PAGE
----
9K115-2 Metis-M

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Antitank missile system Metis-M1.jpg
Anti-tank missile Metis-M1
TypeAnti-tank missile
Place of originRussia
Service history
In service1992–present
Used bySee Operators
Wars2006 Lebanon War
Syrian Civil War[1]
Iraqi Civil War (2014–2017)[2]
Production history
ManufacturerKBP Instrument Design Bureau
Weight13.8 kg
Length980 mm
Diameter130 mm
WarheadHEAT tandem warhead, Armor penetration behind ERA:
800 mm (Metis-M)[3]
900-950 mm (Metis-M1)[3][4][5]
thermobaric anti-personnel/anti-material warhead is also available

Enginesolid-fuel rocket
1.5 km (Metis-M)[3]
0.08 - 2 km (Metis-M1)[3][4]
Speed200 m/s
SACLOS wire-guided missile

The 9K115-2 Metis-M is a Russian anti-tank missile system. "9K115-2" is the GRAU designation of the missile system. Its NATO reporting name is AT-13 Saxhorn-2. The system is designed to augment the combat power of company-level motorized units.


The Metis-M system adds to the usual positive qualities of a man-portable anti-tank guided missile with significant improvements in range, accuracy and lethality. Owing to the small dimensions and light weight of its components, this manportable system can be carried by its crew in compact packs over any distance and over a wide variety of terrain types, including stream crossing. The three-man crew carries personal weapons and an ammunition load of five missiles. One crew member carries a pack with a missile-loaded launcher, which considerably reduces the time of fire preparation and allows the crew to engage targets whilst moving. In the event of sudden appearance of a target, the operator can fire from the shoulder with the launcher rested against a local object. The two other crew members each carry a pack with two missiles.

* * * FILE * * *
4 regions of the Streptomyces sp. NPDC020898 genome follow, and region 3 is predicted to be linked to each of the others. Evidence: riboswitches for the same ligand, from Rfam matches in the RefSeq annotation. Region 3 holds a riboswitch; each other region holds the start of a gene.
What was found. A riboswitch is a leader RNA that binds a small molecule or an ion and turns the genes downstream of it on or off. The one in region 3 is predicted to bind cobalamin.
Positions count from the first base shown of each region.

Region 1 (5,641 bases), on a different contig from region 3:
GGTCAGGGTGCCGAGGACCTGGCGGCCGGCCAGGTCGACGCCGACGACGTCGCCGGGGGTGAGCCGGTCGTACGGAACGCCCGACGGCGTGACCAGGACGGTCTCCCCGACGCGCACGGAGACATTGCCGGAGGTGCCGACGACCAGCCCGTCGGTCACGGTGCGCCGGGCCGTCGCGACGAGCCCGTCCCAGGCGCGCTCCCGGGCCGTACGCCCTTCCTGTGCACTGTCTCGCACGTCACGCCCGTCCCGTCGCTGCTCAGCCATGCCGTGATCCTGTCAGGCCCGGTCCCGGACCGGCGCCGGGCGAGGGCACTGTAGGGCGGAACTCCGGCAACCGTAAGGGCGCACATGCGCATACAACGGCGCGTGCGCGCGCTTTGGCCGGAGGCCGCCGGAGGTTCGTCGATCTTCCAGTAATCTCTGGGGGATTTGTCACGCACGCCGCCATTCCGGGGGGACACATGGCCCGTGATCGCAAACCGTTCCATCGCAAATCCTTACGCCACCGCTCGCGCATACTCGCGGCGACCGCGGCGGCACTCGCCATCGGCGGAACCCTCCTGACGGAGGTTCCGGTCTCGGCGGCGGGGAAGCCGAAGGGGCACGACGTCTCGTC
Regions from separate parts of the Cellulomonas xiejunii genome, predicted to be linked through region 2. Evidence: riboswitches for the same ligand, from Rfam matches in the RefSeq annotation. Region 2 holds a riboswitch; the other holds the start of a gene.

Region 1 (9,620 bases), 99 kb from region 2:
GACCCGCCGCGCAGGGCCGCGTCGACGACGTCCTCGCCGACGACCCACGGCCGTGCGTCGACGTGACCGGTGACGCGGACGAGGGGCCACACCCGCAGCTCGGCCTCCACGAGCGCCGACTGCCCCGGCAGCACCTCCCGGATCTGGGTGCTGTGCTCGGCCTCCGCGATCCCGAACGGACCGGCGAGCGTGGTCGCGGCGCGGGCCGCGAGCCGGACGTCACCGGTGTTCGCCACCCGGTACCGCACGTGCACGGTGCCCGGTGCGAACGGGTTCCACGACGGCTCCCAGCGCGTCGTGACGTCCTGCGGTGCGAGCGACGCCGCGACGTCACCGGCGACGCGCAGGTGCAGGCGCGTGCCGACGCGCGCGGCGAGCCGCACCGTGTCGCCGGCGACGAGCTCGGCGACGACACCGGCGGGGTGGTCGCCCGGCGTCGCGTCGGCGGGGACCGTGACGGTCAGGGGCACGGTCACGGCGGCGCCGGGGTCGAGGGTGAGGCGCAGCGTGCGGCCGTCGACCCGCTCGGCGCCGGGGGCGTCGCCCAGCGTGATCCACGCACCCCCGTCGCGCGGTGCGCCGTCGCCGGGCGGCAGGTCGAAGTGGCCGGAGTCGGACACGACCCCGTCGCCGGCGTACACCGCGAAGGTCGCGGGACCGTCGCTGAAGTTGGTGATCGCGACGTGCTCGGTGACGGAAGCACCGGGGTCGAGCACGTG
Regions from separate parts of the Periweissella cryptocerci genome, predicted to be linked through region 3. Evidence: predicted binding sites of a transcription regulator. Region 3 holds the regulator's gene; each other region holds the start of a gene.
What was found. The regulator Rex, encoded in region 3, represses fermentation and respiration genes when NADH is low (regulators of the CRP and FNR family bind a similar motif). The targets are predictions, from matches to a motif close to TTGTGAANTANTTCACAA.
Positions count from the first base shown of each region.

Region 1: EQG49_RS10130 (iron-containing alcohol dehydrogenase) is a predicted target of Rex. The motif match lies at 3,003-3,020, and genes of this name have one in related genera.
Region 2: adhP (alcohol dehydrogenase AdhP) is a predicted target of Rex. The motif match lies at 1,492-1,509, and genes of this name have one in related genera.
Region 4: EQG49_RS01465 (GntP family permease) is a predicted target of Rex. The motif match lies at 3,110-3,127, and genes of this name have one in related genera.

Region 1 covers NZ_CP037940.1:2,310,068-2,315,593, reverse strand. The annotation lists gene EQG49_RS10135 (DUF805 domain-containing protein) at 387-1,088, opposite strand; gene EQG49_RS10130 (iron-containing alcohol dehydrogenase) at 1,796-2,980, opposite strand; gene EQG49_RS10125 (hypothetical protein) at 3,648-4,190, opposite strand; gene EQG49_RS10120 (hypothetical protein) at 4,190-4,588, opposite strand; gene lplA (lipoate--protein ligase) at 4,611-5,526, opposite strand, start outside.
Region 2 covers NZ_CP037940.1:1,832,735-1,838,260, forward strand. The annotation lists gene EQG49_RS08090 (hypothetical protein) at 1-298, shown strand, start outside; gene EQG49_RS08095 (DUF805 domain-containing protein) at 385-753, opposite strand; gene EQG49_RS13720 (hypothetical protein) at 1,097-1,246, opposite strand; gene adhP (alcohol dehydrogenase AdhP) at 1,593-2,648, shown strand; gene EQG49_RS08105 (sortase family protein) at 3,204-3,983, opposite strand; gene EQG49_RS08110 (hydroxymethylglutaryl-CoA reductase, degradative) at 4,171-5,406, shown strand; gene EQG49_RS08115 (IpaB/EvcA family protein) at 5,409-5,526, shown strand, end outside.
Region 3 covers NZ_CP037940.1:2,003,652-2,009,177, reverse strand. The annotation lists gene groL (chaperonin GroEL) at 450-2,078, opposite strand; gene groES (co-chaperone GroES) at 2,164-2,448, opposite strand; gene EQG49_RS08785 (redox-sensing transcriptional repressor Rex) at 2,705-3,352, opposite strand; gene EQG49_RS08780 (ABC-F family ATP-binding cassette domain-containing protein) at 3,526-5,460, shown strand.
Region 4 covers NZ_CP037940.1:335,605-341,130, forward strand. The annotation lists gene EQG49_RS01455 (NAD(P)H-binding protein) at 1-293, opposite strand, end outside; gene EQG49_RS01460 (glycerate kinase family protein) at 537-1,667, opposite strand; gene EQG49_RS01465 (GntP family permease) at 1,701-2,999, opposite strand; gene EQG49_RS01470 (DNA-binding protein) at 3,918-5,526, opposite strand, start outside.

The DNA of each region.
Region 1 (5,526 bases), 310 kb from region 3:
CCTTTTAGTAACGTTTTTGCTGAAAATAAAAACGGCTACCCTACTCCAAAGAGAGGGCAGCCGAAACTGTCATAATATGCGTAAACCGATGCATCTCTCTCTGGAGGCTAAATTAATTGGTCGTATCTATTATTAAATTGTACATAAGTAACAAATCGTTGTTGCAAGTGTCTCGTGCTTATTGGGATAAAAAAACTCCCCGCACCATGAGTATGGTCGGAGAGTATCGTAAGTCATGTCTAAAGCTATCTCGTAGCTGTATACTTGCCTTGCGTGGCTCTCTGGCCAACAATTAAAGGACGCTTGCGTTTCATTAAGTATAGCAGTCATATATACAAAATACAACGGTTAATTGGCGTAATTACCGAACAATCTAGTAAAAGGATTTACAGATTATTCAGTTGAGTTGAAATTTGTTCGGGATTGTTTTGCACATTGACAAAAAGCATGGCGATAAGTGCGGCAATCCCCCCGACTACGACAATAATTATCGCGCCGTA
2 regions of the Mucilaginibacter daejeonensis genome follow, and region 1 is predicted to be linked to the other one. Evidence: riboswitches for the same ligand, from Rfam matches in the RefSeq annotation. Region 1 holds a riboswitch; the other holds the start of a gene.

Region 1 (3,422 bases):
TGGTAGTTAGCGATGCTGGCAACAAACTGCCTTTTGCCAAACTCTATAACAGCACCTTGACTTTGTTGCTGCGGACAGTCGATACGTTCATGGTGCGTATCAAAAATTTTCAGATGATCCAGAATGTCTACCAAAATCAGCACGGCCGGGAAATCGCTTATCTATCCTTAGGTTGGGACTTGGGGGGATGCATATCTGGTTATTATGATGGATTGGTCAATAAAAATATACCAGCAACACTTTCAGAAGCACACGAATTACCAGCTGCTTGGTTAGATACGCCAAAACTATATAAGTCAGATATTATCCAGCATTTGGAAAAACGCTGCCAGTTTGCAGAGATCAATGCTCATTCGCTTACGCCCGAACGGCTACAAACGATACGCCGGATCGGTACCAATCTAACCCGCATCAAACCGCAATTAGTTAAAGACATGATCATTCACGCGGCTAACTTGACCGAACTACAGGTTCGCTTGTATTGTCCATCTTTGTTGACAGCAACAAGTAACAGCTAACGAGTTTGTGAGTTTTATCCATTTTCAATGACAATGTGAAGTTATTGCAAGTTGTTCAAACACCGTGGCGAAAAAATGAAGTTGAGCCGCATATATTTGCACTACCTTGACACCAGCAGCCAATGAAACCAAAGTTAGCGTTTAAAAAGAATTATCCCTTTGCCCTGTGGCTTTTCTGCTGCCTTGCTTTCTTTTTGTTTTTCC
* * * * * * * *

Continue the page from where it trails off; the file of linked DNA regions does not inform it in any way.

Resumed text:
The Metis-M ATGM system has a semi-automatic missile guidance, with commands transmitted over a wire link. The guidance system is constructed so that the most sophisticated and costly components, such as a gyroscopic coordinator, electronic units and an onboard battery, are excluded from the missile.


  • changes from the traveling to the firing position—and vice versa—in 15 – 20 seconds;
  • firing rate of 3 - 4 rounds per minute;
  • fired from organized and deployed sites in the prone and standing foxhole positions, as well as from combat vehicles;
  • can be shipped by any type of transport and can be air-dropped.

The Metis-M system comprises:

  • combat assets;
  • maintenance facilities;
  • training aids.

The combat assets of the Metis-M system include:


In November 2015, Russia revealed it was formalizing the introduction of the upgraded Metis-M1[6][7] anti-tank missile system. The new version has greater range, more armor penetration of 900–950 mm (35–37 in), and reduced weight. It is designed to destroy main battle tanks with Active Protection Systems and Explosive Reactive Armor(ERA), light armored vehicles, fortifications, and other targets in day or night and in any weather condition.[8] The system entered service on March 2, 2016.[9][10]

Combat history[edit]


According to accounts by the Israel Defense Forces concerning weapons seized from Hezbollah and from journalists' accounts from Lebanon, the Metis-M was used successfully by Hezbollah fighters during the 2006 Lebanon war against Merkava tanks.[11] Russia released a press statement disputing the claim that it had been supplying modern anti-tank weapons to Hezbollah; the Israelis' original claim, however, was in fact that Russian weapons that had been sold to Syria, which in turn smuggled the weapons to Hezbollah.[12] Israel has sent a team of officials to Moscow to show the Russians the evidence of what they say can only be Syrian weapons transfers.[13] To date, Russia has not commented on the weapon proliferation, although it has moved to tighten control over the use of Russian-made weapons by the importing states.